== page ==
May 22, 2012

Many Faces of Stroke

When you hear about someone having a stroke a certain image comes to mind.  That of an older person. For many Americans for the past few years on December 31 counting down to midnight we saw stroke survivor Dick Clark.  His slurred speech and drooped mouth were consistent with what we tend to think a massive stroke survivor looks like.  His battle back from a massive stroke in 2004 was a source of Hope to many who battle the same struggles of speech and mobility.

Meet Isiah, born last September he seemed to be a perfectly healthy baby.  Within 24 hours that all changed.  Less than one day old Isaiah had a stroke.   
This cutie is Brody, he had a stroke before he was even born.  He is the survivor of an in-utero stroke.  His twin sister was born healthy. While his family celebrated his sister's reaching milestones they  watched as Brody struggled due to his lack of muscle tone, balance and coordination.  

Meet Evie.  At six months she was diagnosed with right-side hemiplegia due to in-utero stroke.  She doesn't like to be told she can't do something, according to her mom she might do it differently than others but she always gets it done.



Did you know children could have strokes?  How about developing babies having stroke in-uetro did you know that?  Stroke occurs in 1 out of every 2,800 births.  To put that in perspective that would mean that here in Clay County we are graduating 2,537 Seniors from High School in 2 weeks. Assuming they will follow the current county statistics of having three children The reality is that three children born to these seniors will suffer a stroke either in-utero or at birth.  You can read more about Isaiah, Brody, Evie and other pediatric stroke survivors on CHASA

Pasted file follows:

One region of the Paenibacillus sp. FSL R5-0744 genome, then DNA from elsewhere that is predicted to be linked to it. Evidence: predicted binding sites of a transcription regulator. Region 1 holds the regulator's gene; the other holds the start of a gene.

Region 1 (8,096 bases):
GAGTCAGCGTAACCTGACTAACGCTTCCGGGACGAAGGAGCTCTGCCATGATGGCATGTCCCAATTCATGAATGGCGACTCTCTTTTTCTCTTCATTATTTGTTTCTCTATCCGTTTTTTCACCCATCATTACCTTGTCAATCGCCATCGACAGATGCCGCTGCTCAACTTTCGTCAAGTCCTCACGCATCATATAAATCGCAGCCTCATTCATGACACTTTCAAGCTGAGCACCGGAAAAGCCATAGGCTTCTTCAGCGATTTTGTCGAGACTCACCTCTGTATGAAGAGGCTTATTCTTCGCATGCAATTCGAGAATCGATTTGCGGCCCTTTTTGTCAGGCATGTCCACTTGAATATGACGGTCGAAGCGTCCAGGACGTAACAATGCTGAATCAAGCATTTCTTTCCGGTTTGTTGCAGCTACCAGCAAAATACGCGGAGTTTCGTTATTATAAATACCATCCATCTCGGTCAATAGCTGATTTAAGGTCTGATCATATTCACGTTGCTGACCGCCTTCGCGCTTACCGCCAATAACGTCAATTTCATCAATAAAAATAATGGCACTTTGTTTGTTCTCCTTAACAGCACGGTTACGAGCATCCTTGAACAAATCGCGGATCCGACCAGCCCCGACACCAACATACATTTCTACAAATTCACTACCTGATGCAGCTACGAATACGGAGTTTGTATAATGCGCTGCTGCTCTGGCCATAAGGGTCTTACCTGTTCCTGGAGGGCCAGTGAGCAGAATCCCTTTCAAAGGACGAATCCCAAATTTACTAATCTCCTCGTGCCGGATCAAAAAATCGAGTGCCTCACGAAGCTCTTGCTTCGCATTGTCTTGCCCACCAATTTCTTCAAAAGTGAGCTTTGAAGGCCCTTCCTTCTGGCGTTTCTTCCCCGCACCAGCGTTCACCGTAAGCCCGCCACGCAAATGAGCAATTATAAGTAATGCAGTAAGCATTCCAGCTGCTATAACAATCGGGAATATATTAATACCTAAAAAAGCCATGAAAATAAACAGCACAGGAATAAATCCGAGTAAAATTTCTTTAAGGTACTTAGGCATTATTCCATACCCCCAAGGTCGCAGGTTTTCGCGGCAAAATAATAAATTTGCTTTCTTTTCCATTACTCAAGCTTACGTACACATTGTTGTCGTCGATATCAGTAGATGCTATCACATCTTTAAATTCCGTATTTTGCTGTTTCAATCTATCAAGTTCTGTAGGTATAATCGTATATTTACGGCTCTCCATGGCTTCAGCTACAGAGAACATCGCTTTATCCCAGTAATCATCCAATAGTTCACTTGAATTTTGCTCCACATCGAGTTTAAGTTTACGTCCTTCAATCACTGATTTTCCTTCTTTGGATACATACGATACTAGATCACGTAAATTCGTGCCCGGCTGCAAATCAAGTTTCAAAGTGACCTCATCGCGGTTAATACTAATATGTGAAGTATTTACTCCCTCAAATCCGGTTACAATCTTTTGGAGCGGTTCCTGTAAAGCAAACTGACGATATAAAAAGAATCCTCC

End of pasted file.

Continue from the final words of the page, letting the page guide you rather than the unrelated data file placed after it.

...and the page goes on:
CHASA stands for Children's Hemiplegic and Stroke Association.  This organization helps children who have suffered an early brain injury as well as their families.  Founded in 1996 by parents of children effected with brain injury the organization has grown to become an international authority on the needs and care of children living with hemiplegic(paralysis effecting one side of the body) cerebral palsy.  Not only a support group they have sponsored international symposiums to bring together distinguished pediatric stroke researchers and neurologists to share findings and developments occurring in the field.  CHASA has three different websites where families can find support and information.  They also sponsor an annual retreat for families.  They hold various fund-raising events as well like this one:
You have gotta love the name of this one :) Very simply it is people like me raising awareness of Pediatric Stroke by blogging and having a direct donation box on their page. So if you are able please click on the donate button located at the top left of this page.
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